16. time to make a controversial statement, I can’t understand why anyone would willingly convert to a Religion as constrictive as Islam, or any Religion for that matter

    but that’s just the “wanting to get out, but can’t really due to fears and family” atheist inside me talking, though I really can’t understand why anyone would convert to a Religion they were not raised with, the less bullshit you have to deal with, the better life is

  17. and if I may expound a bit (because I’m bored)

    Christianity chose me, I didn’t choose it, but if I had been given a choice I’m sure I would have been an atheist

    people always talk about Religion offering “comfort” to people, but I can speak from experience that any comfort you get from it is ruined by two things, Hell and the Apocalypse

    let me tell you, Hell and the Apocalypse are scary fucking things that ruin any “comfort” you might get from Christianity, you’ll always have that fear in the back of your head that you’re doing something wrong and might wind up in hell and you’ll always know that the world is just one step away from the Apocalypse

    but hey, there’s a chance you might get in Heaven! and it’s supposed to be good even though the Bible doesn’t really tell you anything about it! it only requires you giving up everything fun in *this* world for the chance to begin again in a golden land of opportunity and adventure… A new life awaits you in the Off-World Colonies! (err I mean Heaven)

    gee, if my dad knew this was how I secretly felt, he would have a (holy) cow!

    ok then, rant over

  18. hey, now that I think about it, it reminds me of conspiracy theorists

    I’ve always wondered why would you WANT to believe that an unstoppable secret society that controls everything yet is evil enough to plan something like 9/11 is working around the clock to make sure you, your friends and your family are dead? call me an ignorant sheeple if you want, but I choose to believe something that doesn’t make me want to kill myself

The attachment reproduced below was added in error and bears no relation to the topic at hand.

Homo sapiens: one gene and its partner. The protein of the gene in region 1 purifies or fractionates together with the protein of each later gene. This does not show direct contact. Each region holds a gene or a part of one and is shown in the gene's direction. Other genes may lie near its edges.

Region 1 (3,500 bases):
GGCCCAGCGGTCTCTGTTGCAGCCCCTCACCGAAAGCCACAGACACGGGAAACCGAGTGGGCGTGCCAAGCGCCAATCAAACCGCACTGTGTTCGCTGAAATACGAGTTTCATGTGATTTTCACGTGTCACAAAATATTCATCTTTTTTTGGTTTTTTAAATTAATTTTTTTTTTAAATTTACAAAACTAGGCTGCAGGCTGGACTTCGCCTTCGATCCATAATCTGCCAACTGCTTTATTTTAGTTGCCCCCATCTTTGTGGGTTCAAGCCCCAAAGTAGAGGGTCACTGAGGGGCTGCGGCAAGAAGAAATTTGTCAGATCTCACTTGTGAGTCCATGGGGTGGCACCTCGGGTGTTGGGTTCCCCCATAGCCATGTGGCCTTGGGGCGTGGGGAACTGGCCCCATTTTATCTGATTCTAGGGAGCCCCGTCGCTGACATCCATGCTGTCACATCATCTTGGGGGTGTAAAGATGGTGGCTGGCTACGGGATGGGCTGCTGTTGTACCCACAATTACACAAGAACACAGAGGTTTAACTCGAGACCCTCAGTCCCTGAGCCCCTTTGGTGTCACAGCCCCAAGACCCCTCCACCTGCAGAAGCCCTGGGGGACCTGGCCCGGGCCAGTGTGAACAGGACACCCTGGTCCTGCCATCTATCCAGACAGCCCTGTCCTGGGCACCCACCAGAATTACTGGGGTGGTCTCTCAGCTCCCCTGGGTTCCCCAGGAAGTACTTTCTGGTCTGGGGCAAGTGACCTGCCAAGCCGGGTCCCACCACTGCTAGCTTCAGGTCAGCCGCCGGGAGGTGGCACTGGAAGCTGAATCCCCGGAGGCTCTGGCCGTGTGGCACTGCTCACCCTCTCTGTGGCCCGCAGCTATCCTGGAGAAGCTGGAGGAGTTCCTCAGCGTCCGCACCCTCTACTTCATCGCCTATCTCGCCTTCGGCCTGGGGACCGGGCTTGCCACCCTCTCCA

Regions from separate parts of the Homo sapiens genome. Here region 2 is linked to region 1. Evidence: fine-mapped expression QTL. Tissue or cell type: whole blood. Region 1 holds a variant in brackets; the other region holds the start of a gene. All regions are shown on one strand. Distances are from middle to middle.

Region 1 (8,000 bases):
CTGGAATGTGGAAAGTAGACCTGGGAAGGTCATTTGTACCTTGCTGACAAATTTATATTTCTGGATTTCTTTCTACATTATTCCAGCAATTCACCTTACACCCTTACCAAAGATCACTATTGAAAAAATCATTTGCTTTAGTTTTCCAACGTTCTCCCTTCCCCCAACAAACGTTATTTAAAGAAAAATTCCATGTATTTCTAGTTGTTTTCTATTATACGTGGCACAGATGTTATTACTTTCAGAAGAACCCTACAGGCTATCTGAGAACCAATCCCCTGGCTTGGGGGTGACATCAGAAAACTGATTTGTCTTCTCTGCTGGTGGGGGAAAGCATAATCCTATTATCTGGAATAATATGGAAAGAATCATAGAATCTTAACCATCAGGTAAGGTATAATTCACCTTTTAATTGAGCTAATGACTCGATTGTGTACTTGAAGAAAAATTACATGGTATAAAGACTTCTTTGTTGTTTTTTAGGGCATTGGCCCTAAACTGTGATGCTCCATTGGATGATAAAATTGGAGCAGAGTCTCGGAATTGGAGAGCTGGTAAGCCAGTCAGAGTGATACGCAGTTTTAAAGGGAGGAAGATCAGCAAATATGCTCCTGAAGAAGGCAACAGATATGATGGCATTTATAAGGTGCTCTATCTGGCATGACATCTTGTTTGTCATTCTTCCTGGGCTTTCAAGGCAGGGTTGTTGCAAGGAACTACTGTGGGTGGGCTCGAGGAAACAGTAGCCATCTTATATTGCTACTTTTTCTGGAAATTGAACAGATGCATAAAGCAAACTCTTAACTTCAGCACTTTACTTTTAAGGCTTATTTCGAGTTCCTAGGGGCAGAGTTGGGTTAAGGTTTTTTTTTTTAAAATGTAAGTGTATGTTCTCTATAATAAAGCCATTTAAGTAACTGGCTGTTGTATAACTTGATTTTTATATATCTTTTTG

do you really get that much comfort in “knowing how the world works”?

    maybe’s that what it all boils down to, people look at the world we live in, with all of it’s mind boggling complexities and decide that they just have to have an answer as to how it “works”

    why, it’s God/The Illuminati that controls everything! don’t you see?

    but they’re reading between the lines at patterns and things that aren’t there, they’d rather have depressing, horrible answers to life than no answers at all

    and yes, conspiracy theories are a new Religion, the followers pray at the Church of Alex Jones and David Icke and pray that those all powerful Godmen, The Illuminati see fit not to smite us all too soon to reign in their terrible new Heaven

    they have their own myths, the Magic Bullet, the Thermite bomb, the mind controlled popstar and those who are too blind to see the truth are doomed to damnation at the hands of the all powerful Illuminati